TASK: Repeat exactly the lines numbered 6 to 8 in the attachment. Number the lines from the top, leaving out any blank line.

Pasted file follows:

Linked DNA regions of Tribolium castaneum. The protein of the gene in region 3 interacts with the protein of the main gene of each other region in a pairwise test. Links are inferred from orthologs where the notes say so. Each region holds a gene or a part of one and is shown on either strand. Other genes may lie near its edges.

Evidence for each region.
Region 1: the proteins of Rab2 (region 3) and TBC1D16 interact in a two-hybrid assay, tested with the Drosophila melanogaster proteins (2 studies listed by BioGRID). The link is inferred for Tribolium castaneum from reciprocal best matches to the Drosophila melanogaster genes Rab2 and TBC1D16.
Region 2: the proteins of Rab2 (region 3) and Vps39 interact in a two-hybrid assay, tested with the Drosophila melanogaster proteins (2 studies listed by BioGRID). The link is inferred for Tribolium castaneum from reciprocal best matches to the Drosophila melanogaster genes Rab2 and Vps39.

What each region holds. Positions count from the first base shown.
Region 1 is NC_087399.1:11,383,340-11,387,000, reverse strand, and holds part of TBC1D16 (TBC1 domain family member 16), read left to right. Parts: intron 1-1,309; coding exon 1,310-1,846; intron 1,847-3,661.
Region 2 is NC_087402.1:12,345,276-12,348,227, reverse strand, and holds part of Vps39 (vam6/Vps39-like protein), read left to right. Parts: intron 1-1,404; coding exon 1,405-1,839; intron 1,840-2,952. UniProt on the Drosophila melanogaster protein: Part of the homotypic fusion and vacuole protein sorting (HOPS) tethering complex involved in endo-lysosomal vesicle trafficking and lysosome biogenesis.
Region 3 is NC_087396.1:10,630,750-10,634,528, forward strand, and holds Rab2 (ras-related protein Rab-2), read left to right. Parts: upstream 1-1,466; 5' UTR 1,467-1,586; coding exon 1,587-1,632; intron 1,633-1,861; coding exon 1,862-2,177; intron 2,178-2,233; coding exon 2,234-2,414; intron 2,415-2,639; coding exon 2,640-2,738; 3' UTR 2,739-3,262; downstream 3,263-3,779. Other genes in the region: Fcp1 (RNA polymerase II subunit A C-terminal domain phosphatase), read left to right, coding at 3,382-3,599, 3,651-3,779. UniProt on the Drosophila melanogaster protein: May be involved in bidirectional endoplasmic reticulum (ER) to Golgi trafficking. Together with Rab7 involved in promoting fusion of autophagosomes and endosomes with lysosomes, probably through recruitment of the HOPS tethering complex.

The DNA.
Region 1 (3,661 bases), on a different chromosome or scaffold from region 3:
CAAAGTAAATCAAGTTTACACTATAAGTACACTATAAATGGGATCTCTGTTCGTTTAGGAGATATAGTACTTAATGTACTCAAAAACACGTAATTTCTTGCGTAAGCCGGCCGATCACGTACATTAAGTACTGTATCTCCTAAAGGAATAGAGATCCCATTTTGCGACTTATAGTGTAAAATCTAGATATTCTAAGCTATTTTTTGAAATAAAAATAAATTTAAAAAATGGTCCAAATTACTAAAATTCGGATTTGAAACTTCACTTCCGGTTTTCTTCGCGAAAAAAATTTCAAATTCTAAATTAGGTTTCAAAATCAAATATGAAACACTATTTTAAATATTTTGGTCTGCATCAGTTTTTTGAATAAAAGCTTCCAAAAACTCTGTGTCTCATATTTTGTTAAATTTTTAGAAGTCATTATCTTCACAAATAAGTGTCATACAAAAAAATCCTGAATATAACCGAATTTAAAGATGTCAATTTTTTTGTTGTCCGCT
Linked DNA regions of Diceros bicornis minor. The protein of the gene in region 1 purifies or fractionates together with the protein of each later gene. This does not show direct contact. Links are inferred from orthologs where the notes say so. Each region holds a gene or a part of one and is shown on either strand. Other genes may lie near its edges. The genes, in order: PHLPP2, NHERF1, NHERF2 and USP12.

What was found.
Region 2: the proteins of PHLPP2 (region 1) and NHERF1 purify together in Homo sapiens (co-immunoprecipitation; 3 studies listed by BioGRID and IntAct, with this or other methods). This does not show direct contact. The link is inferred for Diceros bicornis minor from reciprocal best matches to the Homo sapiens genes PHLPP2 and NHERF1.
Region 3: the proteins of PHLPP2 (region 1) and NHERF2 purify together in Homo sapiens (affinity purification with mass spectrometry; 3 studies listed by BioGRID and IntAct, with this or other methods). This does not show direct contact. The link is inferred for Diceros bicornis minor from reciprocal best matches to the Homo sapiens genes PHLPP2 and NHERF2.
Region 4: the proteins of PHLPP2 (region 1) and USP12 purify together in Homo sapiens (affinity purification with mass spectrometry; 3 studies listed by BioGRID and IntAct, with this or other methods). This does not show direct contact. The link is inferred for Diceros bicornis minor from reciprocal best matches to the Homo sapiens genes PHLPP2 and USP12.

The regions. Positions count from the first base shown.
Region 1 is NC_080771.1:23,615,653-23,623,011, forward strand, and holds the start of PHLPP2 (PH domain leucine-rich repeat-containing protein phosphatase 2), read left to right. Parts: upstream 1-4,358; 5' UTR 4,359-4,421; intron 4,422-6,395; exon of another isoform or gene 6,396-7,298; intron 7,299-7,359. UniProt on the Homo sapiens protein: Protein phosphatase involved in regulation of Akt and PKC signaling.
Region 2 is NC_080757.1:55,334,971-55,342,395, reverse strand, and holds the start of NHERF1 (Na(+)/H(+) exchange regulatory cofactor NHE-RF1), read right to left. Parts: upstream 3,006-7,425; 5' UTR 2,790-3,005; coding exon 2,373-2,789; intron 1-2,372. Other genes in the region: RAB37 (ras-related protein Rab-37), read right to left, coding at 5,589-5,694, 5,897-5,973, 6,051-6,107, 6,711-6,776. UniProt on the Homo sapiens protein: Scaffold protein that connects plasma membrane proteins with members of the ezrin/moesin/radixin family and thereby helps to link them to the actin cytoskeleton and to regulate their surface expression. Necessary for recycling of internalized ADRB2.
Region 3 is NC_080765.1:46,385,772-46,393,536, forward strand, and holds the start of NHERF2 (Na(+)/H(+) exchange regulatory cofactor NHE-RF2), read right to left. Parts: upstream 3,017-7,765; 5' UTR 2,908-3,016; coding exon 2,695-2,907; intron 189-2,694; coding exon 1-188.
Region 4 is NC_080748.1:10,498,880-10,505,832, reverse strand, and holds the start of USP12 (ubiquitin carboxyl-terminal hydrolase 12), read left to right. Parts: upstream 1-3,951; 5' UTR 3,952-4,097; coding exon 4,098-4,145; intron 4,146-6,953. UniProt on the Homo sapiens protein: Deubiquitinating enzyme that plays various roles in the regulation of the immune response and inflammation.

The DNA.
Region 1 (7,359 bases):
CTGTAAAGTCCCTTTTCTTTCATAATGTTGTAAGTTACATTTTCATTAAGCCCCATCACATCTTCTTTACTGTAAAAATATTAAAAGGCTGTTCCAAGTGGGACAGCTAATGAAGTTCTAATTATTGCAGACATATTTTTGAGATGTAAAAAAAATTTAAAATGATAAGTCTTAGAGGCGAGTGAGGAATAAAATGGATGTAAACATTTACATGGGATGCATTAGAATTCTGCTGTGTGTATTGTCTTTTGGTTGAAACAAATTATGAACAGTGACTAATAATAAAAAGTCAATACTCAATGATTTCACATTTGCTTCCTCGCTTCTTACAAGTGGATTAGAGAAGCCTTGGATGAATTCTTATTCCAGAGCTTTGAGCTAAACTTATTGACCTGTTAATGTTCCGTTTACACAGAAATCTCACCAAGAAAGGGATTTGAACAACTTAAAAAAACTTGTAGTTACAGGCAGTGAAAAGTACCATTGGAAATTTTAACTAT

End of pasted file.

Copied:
Region 1 is NC_087399.1:11,383,340-11,387,000, reverse strand, and holds part of TBC1D16 (TBC1 domain family member 16), read left to right. Parts: intron 1-1,309; coding exon 1,310-1,846; intron 1,847-3,661.
Region 2 is NC_087402.1:12,345,276-12,348,227, reverse strand, and holds part of Vps39 (vam6/Vps39-like protein), read left to right. Parts: intron 1-1,404; coding exon 1,405-1,839; intron 1,840-2,952. UniProt on the Drosophila melanogaster protein: Part of the homotypic fusion and vacuole protein sorting (HOPS) tethering complex involved in endo-lysosomal vesicle trafficking and lysosome biogenesis.
Region 3 is NC_087396.1:10,630,750-10,634,528, forward strand, and holds Rab2 (ras-related protein Rab-2), read left to right. Parts: upstream 1-1,466; 5' UTR 1,467-1,586; coding exon 1,587-1,632; intron 1,633-1,861; coding exon 1,862-2,177; intron 2,178-2,233; coding exon 2,234-2,414; intron 2,415-2,639; coding exon 2,640-2,738; 3' UTR 2,739-3,262; downstream 3,263-3,779. Other genes in the region: Fcp1 (RNA polymerase II subunit A C-terminal domain phosphatase), read left to right, coding at 3,382-3,599, 3,651-3,779. UniProt on the Drosophila melanogaster protein: May be involved in bidirectional endoplasmic reticulum (ER) to Golgi trafficking. Together with Rab7 involved in promoting fusion of autophagosomes and endosomes with lysosomes, probably through recruitment of the HOPS tethering complex.